Climate change caused due to anthropogenic activities has altered weather patterns across the world. Untimely El-Nino ocean current cycles, severe cyclones and rise in sea levels also increase stress on marine ecosystems including mangroves.

India overtook China and is now the world’s most populous country in 2023. Exploding human population and parallel urban growth have colossal impacts on natural ecosystems. Urban coastal development, unsustainable aquaculture (to meet the food demands of a growing population) and exploitation of forests to meet resource requirements endanger mangroves.  

land conversion for cultivation is also high on the threat list for mangrove forests across the coastline. Deforesting and converting mangrove forests for cultivating crops like paddy will result in emissions of nearly 450 Mg carbon or 1,652 CO2 per hectare.

Though numerous attempts are being made to restore mangroves they are achieving little desired outcome due to several reasons ranging from lack of cohesive participation of all stakeholders to land jurisdiction disputes and legal bottlenecks in obtaining appropriate sites for plantations. Services of mangroves to climate and environment, communities and economy are irreplaceable and it is imperative to act collectively in restoration efforts. Mangrove restoration is a multidimensional challenge and is intrinsically linked to aspects like the livelihoods of communities residing, changes in climate, encroachments, etc. and thus requires multistakeholder partnerships among relevant stakeholders like local governments, civil society organizations and the private sector nudging local communities. For instance, the Action for Climate and Environment (ACE) Programme of Dr. Reddy’s Foundation (DRF) is developing strategies to minimise the impact of climate change in coastal regions through local community participation. DRF has been working towards mangrove rehabilitation in Andhra Pradesh since 2022 to restore degraded mangrove patches by increasing plantation of local mangrove species. DRF has collaborated with ICFRE Coastal Ecosystem Centre (ICFRE-CEC) of the Institute of Forest Biodiversity located in Visakhapatnam to rehabilitate mangroves as soft barriers against rising sea levels along the coast of Andhra Pradesh through a science-based approach. In this multistakeholder partnership, DRF’s experience in implementing developmental initiatives and trust among local communities will get large voluntary participation, while knowledge and funding partnerships will ensure meeting resource needs for successful implementation. Similarly, mission-focused partnerships with joint action agendas addressing different challenges concerning restoration efforts will have a greater probability of success and are the need of the hour. Thriving mangrove forests are essential for a thriving planet.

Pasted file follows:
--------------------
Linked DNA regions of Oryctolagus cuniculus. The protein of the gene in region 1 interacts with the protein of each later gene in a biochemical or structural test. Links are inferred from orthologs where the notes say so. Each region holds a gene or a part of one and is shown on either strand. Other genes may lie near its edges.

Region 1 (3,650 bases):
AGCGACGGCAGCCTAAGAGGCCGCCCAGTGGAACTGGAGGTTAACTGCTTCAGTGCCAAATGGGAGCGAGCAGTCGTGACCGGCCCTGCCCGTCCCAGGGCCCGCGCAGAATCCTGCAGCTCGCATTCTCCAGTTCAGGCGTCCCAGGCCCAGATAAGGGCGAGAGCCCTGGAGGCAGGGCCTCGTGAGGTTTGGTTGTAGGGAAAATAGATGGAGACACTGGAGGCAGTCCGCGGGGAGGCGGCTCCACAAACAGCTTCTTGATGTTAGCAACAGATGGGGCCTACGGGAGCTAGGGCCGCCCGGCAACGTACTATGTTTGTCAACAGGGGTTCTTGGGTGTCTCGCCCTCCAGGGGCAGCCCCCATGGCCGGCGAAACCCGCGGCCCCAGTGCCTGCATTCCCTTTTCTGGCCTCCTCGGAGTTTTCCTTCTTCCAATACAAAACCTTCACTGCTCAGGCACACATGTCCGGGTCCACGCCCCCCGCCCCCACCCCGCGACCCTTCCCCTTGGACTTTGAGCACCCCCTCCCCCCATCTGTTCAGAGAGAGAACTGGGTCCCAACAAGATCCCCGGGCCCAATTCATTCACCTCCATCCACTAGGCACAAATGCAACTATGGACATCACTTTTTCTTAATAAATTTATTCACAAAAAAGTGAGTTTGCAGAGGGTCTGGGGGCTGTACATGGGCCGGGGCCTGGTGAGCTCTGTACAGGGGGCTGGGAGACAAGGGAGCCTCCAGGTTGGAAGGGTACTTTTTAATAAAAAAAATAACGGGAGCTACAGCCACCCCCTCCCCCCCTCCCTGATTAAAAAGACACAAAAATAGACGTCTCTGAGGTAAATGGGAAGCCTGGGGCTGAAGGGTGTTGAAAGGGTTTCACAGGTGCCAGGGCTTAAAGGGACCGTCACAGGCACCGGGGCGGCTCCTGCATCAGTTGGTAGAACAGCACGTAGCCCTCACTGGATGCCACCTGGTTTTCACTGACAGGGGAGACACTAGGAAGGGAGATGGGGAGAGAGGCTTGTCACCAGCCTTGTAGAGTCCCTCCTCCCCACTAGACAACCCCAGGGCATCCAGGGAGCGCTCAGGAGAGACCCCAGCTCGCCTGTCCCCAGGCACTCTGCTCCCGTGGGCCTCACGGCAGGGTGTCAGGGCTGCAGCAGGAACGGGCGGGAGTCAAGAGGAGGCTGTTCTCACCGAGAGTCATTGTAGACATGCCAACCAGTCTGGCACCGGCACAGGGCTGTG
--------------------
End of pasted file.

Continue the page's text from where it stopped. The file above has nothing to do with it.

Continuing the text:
Sneha Prakasamma | Consultant-Coastal Ecosystems